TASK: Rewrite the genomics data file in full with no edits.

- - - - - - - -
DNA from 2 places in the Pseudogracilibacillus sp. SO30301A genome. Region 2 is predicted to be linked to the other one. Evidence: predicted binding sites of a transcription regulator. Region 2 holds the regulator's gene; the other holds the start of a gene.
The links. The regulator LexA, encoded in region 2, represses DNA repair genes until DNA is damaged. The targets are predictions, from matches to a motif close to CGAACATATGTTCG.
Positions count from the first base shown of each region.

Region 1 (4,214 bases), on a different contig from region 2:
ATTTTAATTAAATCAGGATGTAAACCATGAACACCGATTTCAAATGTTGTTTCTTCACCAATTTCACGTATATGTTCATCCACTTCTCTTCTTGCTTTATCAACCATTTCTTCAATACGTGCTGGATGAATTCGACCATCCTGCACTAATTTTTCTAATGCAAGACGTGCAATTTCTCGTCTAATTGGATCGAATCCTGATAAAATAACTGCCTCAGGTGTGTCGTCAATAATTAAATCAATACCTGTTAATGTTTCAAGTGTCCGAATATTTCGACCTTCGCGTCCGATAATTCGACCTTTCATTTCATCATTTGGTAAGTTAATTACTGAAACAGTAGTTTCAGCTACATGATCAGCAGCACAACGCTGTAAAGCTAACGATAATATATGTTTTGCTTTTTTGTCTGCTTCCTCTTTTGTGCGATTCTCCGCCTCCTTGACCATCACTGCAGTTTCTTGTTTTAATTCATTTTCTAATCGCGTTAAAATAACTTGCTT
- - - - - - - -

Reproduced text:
DNA from 2 places in the Pseudogracilibacillus sp. SO30301A genome. Region 2 is predicted to be linked to the other one. Evidence: predicted binding sites of a transcription regulator. Region 2 holds the regulator's gene; the other holds the start of a gene.
The links. The regulator LexA, encoded in region 2, represses DNA repair genes until DNA is damaged. The targets are predictions, from matches to a motif close to CGAACATATGTTCG.
Positions count from the first base shown of each region.

Region 1 (4,214 bases), on a different contig from region 2:
ATTTTAATTAAATCAGGATGTAAACCATGAACACCGATTTCAAATGTTGTTTCTTCACCAATTTCACGTATATGTTCATCCACTTCTCTTCTTGCTTTATCAACCATTTCTTCAATACGTGCTGGATGAATTCGACCATCCTGCACTAATTTTTCTAATGCAAGACGTGCAATTTCTCGTCTAATTGGATCGAATCCTGATAAAATAACTGCCTCAGGTGTGTCGTCAATAATTAAATCAATACCTGTTAATGTTTCAAGTGTCCGAATATTTCGACCTTCGCGTCCGATAATTCGACCTTTCATTTCATCATTTGGTAAGTTAATTACTGAAACAGTAGTTTCAGCTACATGATCAGCAGCACAACGCTGTAAAGCTAACGATAATATATGTTTTGCTTTTTTGTCTGCTTCCTCTTTTGTGCGATTCTCCGCCTCCTTGACCATCACTGCAGTTTCTTGTTTTAATTCATTTTCTAATCGCGTTAAAATAACTTGCTT